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xCloud Preview will soon let gamers play XBOX Games on Android

Microsoft recently released a blog post indicating that we won’t have to wait for long for handheld XBOX games. Dubbed the xCloud Preview, the service will soon let gamers play XBOX Games on Android devices.

xCloud Preview Lets XBOX Games be played on Mobile

For those unaware, Microsoft will soon enter the mobile gaming market. But they are not going to be releasing their own handheld device or releasing their own mobile OS. Instead, Microsoft is developing a service that will allow Android users to stream XBOX Games on their phones. The service is dubbed xCloud, and it will soon be available for select people.

Microsoft has just opened the registration for the beta testing of the xCloud. Currently, the offer is only up for US, UK and Korean residents. Closed Beta will start on October, and will continue until beta testers continuously return positive feedback for the service. People would remember xCloud’s demo during Microsoft’s E3 presentation last June. Since the feedback they received at that time wasn’t so great, we might see the xCloud Preview go on for some time.

Select Games for Select Gamers

The exclusive xCloud Preview will have four XBOX titles available for play:

  • Gears 5
  • Halo 5: Guardians
  • Killer Instinct
  • Sea of Thieves

People are most likely excited for Gears 5 and Halo 5, and this gives them a good opportunity to play these games on an entirely new platform. An XBOX One controller is required for the xCloud to work, which may hint at at what games we could expect in the future. Compatible Android devices will have to be running Android 6.0 or higher for the xCloud.

Flexing Cloud-Computing Technology

Stream XBOX Games through xCloud

The xCloud project is Microsoft’s way of testing and showing off their cloud computing technology to the wider world. Streaming large games consistently for thousands or even millions of customers will be no easy feat. xCloud is in now way the first service to test the waters of cloud-based gaming, as the Switch recently had Assassin’s Creed Odyssey playable through cloud streaming in Japan. Google’s Stadia is also nearing its release on November, and is promising to provide a seamless cloud-based streaming service between multiple devices. Microsoft’s xCloud will be meeting a lot of competition when it finally comes out, so it’s wise that they’re taking their time testing their own product first.

The xCloud Stream will have Android devices source the game from Microsoft’s own servers. But later on as the technology gets more developed, Microsoft plans to roll out the XBOX Console Streaming. Saved games from any XBOX One console will help improve the consistency of the game’s stream, allowing for a more stable gaming experience on the Android device.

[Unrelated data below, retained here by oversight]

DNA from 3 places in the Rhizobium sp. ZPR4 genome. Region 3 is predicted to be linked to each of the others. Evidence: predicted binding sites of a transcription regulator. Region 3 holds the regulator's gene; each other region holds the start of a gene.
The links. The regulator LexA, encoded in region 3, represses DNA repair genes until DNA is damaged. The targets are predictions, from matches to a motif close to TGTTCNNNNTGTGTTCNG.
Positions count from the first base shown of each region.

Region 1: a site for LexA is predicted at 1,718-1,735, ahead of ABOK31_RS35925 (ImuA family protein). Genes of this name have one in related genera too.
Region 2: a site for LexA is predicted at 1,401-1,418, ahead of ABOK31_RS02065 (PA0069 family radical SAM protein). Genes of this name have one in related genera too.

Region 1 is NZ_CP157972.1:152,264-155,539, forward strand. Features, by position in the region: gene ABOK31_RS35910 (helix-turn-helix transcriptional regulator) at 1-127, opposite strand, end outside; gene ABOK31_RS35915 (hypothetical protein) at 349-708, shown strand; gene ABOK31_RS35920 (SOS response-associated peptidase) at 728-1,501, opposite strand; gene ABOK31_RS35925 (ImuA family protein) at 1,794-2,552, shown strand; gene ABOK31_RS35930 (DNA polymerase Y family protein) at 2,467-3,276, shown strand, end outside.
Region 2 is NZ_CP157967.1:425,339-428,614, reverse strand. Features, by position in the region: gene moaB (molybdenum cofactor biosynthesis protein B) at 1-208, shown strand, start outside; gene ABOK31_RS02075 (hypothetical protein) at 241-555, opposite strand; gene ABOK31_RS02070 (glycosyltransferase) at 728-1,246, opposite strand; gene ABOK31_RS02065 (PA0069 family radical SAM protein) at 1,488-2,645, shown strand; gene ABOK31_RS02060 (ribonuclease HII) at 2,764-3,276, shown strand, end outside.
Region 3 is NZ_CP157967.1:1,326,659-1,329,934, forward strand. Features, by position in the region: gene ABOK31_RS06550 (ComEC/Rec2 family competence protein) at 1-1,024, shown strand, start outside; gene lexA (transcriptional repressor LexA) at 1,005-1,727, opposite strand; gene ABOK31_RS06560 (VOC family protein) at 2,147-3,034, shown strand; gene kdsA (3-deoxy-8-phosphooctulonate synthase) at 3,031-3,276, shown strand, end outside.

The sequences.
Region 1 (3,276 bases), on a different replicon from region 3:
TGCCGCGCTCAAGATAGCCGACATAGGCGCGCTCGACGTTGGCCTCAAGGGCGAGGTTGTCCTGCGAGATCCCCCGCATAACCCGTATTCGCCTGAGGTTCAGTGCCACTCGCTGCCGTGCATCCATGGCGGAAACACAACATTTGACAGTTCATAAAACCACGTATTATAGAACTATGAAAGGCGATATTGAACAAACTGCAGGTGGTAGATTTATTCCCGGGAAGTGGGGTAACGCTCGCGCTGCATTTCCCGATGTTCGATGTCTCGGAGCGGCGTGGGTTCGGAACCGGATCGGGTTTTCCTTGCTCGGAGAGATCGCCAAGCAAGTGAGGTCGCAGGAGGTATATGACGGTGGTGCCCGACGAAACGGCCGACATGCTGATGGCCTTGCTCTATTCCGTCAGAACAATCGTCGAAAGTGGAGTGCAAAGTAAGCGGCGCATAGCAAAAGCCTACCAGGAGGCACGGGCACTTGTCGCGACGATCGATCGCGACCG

The xCloud Service so far has been announced for Android devices. Microsoft hasn’t indicated whether or not the service will come out on iOS as well. There are also no clues yet on how much the service will cost, and what business model it will follow.

Do We Really Need To?

Getting to play video games meant for actual gaming consoles on your Android device is an exciting prospect. Mobile devices are getting stronger and stronger that they can reliably play games from the previous generations of consoles reliably using emulators. But given that an XBOX One Controller is needed to use the xCloud Service, and given that an XBOX One will be required for XBOX Console Streaming, then why not just play the games on your XBOX One directly? What’s the need to play on mobile?

Not all games are fun to play on-the-go. Most console games require a lot of focus to play. Sometimes, games require you to book chunks of your time before they become enjoyable. That’s why there’s been a vast difference between the nature of mobile and console games. Even games exclusively for handheld consoles are designed with portability in mind. Can you even imagine playing Gears 5 while on commute?

Meanwhile, the service may be most useful for traveling people. Maybe the whole point is allowing people to pick up where they left off in Halo 5: Guardians in a hotel room miles away from home. Or continue playing your favorite game in a rest house during the summer, all without having to bring your console with you.

There are definitely pros and cons for this kind of service. It doesn’t seem designed yet to replace the modern gaming console, or even to replace the traditional mobile gaming platforms. But it’s a great complement to all the things we have now. In a nutshell: it’s still a great step forward for the gaming industry.